On a field about fifty miles from Boston, Strawberry Hill, on the evening of September 3, 1880, history was made. It is unlikely the department store employees who were tossing around a ball knew that this game would still be talked about 135 years later. As the crowd took their seats, the ball players took their positions; the Sun dipped below the horizon and the Moon rose. And then, the lights came on to illuminate the field. It was said the lights were as bright as “90,000 candles” burning simultaneously. This was the first baseball game played at night under artificial light. Here’s the story of that game and the history of baseball under the lights.
While it is commonly said that the the great New Jersey inventor Thomas Edison gave the world its first commercially produced electrical lights, that is false. While Edison did produce the first commercially viable light bulb, there were other companies that were trying to compete in the industry at the same time using various forms of electrical lighting. One of them was Boston’s Northern Electric Light Company, using electric arc lamps and Weston equipment.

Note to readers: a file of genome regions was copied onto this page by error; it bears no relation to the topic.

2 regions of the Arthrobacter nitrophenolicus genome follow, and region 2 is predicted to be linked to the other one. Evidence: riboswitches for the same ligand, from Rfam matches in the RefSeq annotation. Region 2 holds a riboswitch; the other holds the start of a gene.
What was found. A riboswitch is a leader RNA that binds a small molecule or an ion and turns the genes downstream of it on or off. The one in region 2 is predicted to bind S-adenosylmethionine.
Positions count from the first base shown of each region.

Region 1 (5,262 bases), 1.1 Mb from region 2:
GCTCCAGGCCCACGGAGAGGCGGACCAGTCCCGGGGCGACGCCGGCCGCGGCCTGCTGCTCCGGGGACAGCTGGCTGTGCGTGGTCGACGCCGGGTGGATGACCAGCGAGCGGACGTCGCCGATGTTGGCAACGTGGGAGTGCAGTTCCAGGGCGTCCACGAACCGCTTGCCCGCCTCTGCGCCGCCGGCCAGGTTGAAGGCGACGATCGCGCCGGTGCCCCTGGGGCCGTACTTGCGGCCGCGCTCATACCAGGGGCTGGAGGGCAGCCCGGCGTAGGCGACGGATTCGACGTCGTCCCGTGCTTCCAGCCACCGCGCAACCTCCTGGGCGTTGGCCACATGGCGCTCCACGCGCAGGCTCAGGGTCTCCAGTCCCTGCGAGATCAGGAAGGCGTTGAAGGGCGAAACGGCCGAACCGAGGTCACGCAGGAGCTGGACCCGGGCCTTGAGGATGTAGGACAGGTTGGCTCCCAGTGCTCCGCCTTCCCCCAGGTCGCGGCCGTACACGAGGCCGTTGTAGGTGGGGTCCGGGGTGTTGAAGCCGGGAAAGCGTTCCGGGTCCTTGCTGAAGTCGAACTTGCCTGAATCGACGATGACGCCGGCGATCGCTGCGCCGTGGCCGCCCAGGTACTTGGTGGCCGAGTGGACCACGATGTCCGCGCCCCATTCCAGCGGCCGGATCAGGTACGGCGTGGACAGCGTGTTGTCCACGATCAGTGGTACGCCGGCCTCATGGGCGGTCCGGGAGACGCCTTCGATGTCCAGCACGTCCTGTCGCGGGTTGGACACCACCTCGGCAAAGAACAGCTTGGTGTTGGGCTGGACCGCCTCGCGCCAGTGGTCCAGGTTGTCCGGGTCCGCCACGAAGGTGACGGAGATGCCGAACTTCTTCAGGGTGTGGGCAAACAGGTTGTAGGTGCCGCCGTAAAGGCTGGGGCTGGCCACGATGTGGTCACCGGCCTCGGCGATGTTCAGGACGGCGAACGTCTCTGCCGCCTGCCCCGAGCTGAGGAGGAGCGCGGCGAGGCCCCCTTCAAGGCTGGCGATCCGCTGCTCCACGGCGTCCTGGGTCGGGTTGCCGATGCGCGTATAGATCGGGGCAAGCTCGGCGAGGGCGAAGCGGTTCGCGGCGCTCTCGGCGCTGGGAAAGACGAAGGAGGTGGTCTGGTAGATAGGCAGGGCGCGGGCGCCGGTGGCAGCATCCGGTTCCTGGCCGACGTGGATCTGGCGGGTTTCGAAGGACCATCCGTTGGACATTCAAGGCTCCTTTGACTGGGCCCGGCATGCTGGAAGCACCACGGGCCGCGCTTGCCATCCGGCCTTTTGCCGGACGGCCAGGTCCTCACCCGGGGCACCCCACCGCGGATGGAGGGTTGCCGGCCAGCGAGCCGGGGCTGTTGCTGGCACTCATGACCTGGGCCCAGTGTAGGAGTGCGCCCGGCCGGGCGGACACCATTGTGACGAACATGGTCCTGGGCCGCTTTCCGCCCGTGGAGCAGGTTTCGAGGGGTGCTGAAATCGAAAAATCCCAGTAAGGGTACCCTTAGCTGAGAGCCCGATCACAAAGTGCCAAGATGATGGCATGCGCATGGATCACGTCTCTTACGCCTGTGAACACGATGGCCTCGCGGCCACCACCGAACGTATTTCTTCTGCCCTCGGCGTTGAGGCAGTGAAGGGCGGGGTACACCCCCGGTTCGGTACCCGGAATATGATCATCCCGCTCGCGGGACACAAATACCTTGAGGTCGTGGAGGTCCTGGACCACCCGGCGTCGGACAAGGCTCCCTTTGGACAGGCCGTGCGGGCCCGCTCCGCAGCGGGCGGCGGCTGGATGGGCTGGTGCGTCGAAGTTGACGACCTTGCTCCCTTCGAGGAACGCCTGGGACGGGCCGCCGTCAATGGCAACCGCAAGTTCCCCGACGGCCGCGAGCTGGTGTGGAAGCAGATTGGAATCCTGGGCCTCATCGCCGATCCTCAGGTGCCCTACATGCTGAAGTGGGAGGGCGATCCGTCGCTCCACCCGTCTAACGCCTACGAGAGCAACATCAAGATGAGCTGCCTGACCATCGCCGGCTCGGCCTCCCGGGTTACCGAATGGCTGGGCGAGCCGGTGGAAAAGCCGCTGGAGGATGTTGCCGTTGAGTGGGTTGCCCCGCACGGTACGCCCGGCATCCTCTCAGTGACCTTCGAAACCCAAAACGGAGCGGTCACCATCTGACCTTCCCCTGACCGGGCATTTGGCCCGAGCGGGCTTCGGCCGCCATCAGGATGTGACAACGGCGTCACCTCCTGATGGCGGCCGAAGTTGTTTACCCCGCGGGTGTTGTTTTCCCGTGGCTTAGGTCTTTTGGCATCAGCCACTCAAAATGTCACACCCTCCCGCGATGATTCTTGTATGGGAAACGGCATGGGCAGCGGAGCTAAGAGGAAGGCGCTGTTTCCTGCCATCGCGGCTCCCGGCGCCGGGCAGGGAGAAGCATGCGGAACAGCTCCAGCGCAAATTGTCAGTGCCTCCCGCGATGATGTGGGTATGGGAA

Englishmen Edward Weston was a master electrician who began working with dynamos (electrical generators that produced direct current power through the use of commutators) in the 1870s. In 1875, Weston patented “rational construction of the dynamo,” that allowed him to “increase its efficiency from 45 percent to more than 90 percent.” When he premiered electric lamps using dynamo power at the Centennial Exposition in Philadelphia in 1876, attention was scarce. But that didn’t deter him and he moved to the US permanently in 1877 to set up his own workshop in Newark, New Jersey, only about twenty miles from Edison’s lab in Menlo Park. Also a master marketer, he began putting up his electric arc lamps around Newark, most prominently on Newark Fire Department’s watchtower right in the center of town. This led to an influx of orders for his lamps, including for the city’s Military Park in 1878 and Boston’s Forest Garden in 1879.
Now, it isn’t entirely clear if Weston Electric Light Company collaborated with the Northern Electric Light Company or they were branches of the same company, but either way, the companies excelled at marketing and publicity and this September ball game was a perfect way to show off what Weston equipment could do.
The game was between well-known Boston department stores (as was the case back then, most “professional” teams were made up of employees who the company recruited and sometimes paid to win games as bragging rights) owned by Jordan Marsh and R.H. White. Jordan Marsh & Company was regionally famous for its wide variety of wares and blueberry muffins. R.H. White Company was Marsh’s biggest competitor with a giant store downtown. They were to play for a “purse of $50” (about $1,300 today) provided by the electric company.
During the day of September 3rd, the Northern Electric Light Company set up three wooden towers overlooking…
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